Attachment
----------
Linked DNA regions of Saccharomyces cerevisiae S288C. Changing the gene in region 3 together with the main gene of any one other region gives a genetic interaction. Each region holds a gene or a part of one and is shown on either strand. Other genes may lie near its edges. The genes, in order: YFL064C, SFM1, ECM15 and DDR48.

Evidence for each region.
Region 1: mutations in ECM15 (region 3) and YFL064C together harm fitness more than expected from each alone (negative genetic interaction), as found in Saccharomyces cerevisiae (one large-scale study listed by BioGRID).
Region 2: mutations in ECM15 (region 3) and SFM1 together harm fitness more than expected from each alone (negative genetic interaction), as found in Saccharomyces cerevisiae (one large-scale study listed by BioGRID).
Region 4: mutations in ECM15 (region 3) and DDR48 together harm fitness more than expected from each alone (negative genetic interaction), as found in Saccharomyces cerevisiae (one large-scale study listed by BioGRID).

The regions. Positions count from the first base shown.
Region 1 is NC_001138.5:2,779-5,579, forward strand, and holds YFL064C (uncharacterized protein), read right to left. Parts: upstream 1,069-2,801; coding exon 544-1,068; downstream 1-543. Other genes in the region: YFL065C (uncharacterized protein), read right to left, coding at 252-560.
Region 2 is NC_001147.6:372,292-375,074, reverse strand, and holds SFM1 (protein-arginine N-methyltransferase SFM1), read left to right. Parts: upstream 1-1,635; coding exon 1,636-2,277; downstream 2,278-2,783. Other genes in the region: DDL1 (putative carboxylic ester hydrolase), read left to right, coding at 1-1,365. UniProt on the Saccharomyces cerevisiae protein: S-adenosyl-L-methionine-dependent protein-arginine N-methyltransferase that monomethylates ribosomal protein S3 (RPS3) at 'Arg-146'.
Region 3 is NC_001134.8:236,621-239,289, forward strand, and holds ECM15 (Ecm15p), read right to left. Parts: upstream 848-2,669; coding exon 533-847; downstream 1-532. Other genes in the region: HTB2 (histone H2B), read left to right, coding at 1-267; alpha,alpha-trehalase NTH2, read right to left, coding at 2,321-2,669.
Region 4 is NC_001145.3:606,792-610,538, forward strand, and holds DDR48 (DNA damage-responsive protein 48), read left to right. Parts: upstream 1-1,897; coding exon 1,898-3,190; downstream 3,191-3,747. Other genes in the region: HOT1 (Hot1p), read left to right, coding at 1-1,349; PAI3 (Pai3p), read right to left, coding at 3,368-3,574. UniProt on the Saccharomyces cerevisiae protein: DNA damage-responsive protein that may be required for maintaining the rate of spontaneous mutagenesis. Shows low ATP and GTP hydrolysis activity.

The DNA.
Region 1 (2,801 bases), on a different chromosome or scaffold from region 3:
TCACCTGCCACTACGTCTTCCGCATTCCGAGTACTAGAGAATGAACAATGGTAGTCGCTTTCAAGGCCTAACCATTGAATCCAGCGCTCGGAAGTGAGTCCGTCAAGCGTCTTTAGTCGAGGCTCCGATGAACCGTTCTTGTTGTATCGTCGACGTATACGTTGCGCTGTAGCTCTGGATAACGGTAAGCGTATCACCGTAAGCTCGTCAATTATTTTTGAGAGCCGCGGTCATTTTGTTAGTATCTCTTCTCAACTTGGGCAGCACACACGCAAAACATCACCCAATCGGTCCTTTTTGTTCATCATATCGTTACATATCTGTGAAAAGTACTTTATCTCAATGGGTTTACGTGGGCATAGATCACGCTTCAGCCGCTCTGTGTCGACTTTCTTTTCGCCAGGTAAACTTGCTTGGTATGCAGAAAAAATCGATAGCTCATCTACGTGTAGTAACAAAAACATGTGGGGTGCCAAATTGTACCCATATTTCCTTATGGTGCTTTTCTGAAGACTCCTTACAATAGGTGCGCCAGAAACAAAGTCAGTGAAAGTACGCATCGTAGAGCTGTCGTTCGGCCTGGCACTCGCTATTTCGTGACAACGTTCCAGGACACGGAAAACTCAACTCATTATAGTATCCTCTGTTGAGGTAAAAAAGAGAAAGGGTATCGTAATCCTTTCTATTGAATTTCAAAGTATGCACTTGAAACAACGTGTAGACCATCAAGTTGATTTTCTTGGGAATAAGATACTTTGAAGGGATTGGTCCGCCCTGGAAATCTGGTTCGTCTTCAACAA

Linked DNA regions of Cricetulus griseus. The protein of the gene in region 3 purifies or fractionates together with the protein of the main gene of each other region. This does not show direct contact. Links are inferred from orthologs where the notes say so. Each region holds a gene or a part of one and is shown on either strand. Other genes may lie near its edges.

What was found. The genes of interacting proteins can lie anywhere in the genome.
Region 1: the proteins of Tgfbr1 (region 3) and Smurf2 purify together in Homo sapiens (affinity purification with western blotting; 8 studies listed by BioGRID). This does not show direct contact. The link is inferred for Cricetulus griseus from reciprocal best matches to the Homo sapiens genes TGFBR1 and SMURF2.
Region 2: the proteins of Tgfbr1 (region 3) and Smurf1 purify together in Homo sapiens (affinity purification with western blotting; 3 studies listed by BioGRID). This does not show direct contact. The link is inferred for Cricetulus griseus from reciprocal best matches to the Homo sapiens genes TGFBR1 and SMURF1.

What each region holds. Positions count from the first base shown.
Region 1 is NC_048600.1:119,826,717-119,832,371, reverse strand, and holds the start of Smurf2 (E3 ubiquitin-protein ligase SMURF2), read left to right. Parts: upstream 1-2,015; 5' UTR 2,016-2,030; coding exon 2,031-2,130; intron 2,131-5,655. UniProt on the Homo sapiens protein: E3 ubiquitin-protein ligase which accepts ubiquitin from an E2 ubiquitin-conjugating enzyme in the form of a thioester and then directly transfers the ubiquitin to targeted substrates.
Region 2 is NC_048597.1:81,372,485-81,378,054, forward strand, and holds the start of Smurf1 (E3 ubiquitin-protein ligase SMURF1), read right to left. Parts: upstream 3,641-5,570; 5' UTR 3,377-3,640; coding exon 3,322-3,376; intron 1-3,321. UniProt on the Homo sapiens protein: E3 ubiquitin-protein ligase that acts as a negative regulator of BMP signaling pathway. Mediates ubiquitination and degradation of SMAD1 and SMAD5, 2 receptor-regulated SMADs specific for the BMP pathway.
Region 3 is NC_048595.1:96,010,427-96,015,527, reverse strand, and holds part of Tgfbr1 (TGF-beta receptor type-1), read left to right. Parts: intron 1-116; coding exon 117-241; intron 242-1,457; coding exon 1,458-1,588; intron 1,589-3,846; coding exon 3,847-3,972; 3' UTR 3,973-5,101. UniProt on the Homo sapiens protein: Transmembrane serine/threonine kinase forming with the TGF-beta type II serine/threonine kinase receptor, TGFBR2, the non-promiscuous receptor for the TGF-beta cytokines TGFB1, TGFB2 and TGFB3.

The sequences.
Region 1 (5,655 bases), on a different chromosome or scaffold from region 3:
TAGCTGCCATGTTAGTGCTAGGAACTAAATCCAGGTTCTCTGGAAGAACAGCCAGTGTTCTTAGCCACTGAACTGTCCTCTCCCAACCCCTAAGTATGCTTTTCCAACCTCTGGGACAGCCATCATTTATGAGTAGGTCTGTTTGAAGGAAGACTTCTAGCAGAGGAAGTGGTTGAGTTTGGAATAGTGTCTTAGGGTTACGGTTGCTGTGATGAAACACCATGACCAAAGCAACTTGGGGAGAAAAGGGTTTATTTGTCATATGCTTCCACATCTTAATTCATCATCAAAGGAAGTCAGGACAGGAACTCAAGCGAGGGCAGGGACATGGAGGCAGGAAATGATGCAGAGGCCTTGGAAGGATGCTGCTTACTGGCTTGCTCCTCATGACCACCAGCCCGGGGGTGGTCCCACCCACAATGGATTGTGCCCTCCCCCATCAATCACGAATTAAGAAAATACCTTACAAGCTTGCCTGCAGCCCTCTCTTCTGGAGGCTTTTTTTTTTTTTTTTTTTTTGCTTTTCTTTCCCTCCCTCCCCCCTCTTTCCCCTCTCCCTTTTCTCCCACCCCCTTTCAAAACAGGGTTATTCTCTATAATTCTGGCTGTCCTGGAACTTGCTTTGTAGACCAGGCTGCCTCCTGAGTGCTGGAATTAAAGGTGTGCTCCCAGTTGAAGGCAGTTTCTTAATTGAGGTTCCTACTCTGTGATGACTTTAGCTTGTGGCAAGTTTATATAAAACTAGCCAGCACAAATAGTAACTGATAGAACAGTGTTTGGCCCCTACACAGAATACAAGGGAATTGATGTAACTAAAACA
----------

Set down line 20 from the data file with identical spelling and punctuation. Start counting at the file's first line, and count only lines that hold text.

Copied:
Region 2 is NC_048597.1:81,372,485-81,378,054, forward strand, and holds the start of Smurf1 (E3 ubiquitin-protein ligase SMURF1), read right to left. Parts: upstream 3,641-5,570; 5' UTR 3,377-3,640; coding exon 3,322-3,376; intron 1-3,321. UniProt on the Homo sapiens protein: E3 ubiquitin-protein ligase that acts as a negative regulator of BMP signaling pathway. Mediates ubiquitination and degradation of SMAD1 and SMAD5, 2 receptor-regulated SMADs specific for the BMP pathway.